The Rogue Shop is my first novel and the attached manuscript is complete at 106,000 words [a tad long for a debut YA novel, but okay for an adult novel]. Several drafts have been carefully revised with thoughtful feedback from an alpha reader group including both genders and a wide age range. [good for you!] This humorous romance [this was a surprise; there are not enough clues in the previous paragraph for me to recognize it as a romantic comedy—I was thinking a coming of age, even though he’s a little old for that (?)] is targeted at the LDS Young Adult (18-30) readership. [Young Adult is not 18 to 30; YA is 12 to 18, give or take a few years. 18+ is Adult. This tells me you’re not sure who your reader is.]

I am a graduate of the University of Utah with a BA in English Literature. In the years since graduation I have established a successful career in sales and business management in the Salt Lake City area, but with this effort I return to my passion for fiction. Upon publication I intend to take an active role in promoting and marketing my work in close partnership with my publisher [good; but that is assumed]. My experience in speaking and teaching in a business environment is wide and varied, and I look forward to taking my show on the road and selling my work with enthusiasm [good; the fact that you have skills and experience meeting with the public will help].

I appreciate the time you invest in considering my submission and gratefully await your reply [good].

Romantic comedies sell well, so that’s a plus. Your book is unusual, in that it’s a romantic comedy from a guy’s perspective. (They exist, but aren’t common.) But I’m not sure, based on your first paragraph, if your book truly is a romantic comedy. If it is, play up those points. If it’s not, you need to recategorize it. This isn’t a horrible query, but it doesn’t immediately place the book into a sales category for me. Also, the personality of the book doesn’t really shine through. It would go in my “Maybe” stack.

ALSO, read Jordan’s very, very good comments.

Query Critique: YA Teen Pregnancy

Dear Deseret Book, [it would be better if you addressed it to a specific person but if you don’t know the person’s name, go with Acquisitions Editor; this is a minor point.]

My 92,000-word novel, XXXX, is a message-driven Young Adult romance in the vein of Jack Weyland and Kay Lynn Mangum that depicts the emotional consequences of sexual assault on a teenage girl and those who love her. [good first paragraph; has all the vital info—length, genre, author styles to compare it to; and a short description of the plot. The only question I have is how much of a romance is it really going to be?]

From the moment she arrives in small-town Virginia, Emily Page is attracted to the introverted Joshua Cade. They fall in love and become the ideal high school sweethearts, but everything changes the night that Josh’s basketball team wins the state championship—Emily is brutalized that same night by Drew Fuller, who threatens to hurt Josh if she tells anyone what happened. [needs a paragraph break here] Traumatized, Emily tries to cover up the incident but her world comes crashing down when she realizes she is pregnant. Knowing that she won’t be able to hide the pregnancy, Emily breaks Josh’s heart and leaves without telling him why. She moves to Northern Virginia to live with her brother and sister-in-law who are recent converts to the church [LDS Church]. There she is introduced to the only thing that can heal her heart —the gospel of Jesus Christ. Following her heart and overcoming her fears, she places her baby for adoption through LDS Family Services. The story concludes when Emily returns to her hometown to testify against Drew. In the courtroom, Emily finds herself unexpectedly face-to-face with Josh, the one person she has been trying to protect with her silence. [good description of content]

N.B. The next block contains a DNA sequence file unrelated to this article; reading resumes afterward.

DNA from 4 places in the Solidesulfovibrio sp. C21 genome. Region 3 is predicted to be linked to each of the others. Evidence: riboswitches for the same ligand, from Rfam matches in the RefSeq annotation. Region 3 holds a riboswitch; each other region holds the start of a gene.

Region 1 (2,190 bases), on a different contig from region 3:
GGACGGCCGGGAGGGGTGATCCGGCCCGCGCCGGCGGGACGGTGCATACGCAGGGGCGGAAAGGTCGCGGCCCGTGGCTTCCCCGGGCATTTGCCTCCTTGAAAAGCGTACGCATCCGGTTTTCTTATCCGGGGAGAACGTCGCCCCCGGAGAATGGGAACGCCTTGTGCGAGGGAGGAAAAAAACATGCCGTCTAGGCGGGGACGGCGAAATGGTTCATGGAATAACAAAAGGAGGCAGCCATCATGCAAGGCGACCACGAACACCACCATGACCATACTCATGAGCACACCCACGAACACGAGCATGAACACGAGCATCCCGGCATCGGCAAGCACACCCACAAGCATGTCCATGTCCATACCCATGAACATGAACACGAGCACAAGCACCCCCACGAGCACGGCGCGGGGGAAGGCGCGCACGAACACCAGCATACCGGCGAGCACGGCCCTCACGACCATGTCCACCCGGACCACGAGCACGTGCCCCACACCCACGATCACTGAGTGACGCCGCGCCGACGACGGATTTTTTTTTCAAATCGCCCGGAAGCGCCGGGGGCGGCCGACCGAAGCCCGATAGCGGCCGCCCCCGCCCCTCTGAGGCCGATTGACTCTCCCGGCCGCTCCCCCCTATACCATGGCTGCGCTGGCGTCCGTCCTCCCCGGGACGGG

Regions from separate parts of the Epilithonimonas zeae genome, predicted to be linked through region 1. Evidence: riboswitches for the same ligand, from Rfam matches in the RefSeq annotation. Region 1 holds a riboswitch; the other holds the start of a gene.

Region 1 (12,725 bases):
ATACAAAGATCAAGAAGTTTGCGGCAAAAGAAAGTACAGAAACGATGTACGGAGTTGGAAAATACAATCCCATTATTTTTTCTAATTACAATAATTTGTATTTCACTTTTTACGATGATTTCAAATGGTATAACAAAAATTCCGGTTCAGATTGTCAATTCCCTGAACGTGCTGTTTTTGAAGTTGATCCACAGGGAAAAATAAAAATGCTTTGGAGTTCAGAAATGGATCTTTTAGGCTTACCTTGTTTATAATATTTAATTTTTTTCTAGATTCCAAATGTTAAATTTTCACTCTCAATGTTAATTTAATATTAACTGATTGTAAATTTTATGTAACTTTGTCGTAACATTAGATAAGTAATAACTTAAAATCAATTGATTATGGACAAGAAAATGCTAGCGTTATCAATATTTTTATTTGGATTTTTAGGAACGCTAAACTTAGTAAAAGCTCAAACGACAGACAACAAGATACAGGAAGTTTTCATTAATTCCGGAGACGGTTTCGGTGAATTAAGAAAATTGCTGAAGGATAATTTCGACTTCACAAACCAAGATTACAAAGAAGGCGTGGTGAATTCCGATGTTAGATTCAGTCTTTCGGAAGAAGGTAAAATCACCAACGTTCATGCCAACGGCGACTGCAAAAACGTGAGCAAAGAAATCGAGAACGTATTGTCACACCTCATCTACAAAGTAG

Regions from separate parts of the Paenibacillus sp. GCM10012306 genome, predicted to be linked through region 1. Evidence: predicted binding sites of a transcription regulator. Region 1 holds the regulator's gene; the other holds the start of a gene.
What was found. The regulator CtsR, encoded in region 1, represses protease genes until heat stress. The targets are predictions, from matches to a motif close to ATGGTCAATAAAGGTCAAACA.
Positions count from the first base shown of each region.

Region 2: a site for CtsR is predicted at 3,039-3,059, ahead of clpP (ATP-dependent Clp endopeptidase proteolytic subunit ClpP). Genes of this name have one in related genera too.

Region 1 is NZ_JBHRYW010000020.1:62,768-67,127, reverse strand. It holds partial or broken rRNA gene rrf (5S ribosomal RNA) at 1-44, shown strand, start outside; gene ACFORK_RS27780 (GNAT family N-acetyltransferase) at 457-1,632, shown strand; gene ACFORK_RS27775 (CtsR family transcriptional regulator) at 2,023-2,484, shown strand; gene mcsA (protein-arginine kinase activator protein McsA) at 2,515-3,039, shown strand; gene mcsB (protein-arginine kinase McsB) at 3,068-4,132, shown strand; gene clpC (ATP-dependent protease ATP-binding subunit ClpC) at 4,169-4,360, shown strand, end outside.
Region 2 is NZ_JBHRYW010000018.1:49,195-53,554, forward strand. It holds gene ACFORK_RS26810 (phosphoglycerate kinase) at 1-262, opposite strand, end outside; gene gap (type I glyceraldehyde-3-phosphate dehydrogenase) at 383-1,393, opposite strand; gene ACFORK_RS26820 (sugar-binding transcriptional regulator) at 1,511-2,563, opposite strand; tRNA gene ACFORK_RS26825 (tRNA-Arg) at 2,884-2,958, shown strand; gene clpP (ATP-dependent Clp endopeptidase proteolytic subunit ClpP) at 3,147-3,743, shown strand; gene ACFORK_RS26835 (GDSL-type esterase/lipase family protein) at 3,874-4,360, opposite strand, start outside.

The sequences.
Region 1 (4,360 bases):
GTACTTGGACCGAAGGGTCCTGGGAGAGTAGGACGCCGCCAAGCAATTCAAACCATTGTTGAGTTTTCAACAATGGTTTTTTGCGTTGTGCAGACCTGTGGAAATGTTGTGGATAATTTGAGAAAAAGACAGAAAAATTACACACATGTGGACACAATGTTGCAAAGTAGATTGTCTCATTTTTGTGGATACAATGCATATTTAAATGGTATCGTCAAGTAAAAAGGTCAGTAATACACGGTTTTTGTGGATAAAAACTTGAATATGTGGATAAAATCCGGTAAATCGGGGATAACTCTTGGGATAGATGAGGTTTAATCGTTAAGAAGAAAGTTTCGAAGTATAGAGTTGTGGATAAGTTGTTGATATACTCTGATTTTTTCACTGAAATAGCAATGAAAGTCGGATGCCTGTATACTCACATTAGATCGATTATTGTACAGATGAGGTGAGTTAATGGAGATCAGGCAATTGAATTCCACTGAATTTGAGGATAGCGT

XXX portrays Emily’s adoption experience in an uplifting, healing manner. Many young girls keep babies born out of wedlock out of a desperate need to love and be loved. I feel confident that Emily’s example of choosing adoption will show them that having the faith to give their baby up to a good LDS home is sometimes the most loving decision. [Good first sentence; that’s what I want to know about a story like this. However, it goes a little off point after that because most girls who have to make this decision weren’t assaulted. Perhaps an acknowledgment of that along the lines of: Although most LDS young women who find themselves pregnant and unmarried are not victims of assault, I feel confident that Emily’s example …]

I would be proud to be a part of the Deseret Book tradition of offering thought-provoking, testimony affirming and heartfelt stories. I hope you agree that this is the right place for a story as important as Emily’s. Per Jamie Barrett’s instructions, I have included three chapters and a preface to each; [I don’t know what this means. Why do each of your chapters need a preface?] the full manuscript is ready for review upon your request. I look forward to hearing your response. [Good; this tells me you understand the DB’s mission and also that the book is finished. Also, I think it’s always a good thing to identify the people whose names you drop, for example: Per your assistant, Jamie Barrett’s instructions… or whatever.]

Full Mailing Address
E-mail [I’d get another email account with a more professional sounding address, like]

Overall, a solid query. Not hugely gripping, but given the content of the book, I wouldn’t expect it to be. It contains all the info I need to make a decision on whether or not to read more—and yes, I would read your chapters. If they were good and I was looking for a book that dealt with this topic, I’d ask for more. If I already had a recent release or one in the works on this topic, I’d pass.